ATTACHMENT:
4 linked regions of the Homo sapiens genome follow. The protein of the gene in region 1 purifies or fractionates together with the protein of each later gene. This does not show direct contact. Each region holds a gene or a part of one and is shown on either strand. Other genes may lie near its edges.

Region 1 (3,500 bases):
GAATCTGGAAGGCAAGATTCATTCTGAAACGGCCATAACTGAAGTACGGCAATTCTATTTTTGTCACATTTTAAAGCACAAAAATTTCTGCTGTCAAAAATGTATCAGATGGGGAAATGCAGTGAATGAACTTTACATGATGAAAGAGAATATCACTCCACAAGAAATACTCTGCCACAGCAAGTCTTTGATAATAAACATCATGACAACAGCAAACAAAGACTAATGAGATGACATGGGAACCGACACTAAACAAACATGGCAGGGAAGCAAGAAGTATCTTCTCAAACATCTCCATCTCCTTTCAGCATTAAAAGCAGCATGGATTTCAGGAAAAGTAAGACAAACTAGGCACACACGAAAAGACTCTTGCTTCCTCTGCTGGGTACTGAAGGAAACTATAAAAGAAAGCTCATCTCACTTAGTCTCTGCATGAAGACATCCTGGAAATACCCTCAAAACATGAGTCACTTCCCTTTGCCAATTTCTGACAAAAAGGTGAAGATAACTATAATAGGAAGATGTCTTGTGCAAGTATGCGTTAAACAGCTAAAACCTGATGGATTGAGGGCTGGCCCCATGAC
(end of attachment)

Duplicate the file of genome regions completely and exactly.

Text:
4 linked regions of the Homo sapiens genome follow. The protein of the gene in region 1 purifies or fractionates together with the protein of each later gene. This does not show direct contact. Each region holds a gene or a part of one and is shown on either strand. Other genes may lie near its edges.

Region 1 (3,500 bases):
GAATCTGGAAGGCAAGATTCATTCTGAAACGGCCATAACTGAAGTACGGCAATTCTATTTTTGTCACATTTTAAAGCACAAAAATTTCTGCTGTCAAAAATGTATCAGATGGGGAAATGCAGTGAATGAACTTTACATGATGAAAGAGAATATCACTCCACAAGAAATACTCTGCCACAGCAAGTCTTTGATAATAAACATCATGACAACAGCAAACAAAGACTAATGAGATGACATGGGAACCGACACTAAACAAACATGGCAGGGAAGCAAGAAGTATCTTCTCAAACATCTCCATCTCCTTTCAGCATTAAAAGCAGCATGGATTTCAGGAAAAGTAAGACAAACTAGGCACACACGAAAAGACTCTTGCTTCCTCTGCTGGGTACTGAAGGAAACTATAAAAGAAAGCTCATCTCACTTAGTCTCTGCATGAAGACATCCTGGAAATACCCTCAAAACATGAGTCACTTCCCTTTGCCAATTTCTGACAAAAAGGTGAAGATAACTATAATAGGAAGATGTCTTGTGCAAGTATGCGTTAAACAGCTAAAACCTGATGGATTGAGGGCTGGCCCCATGAC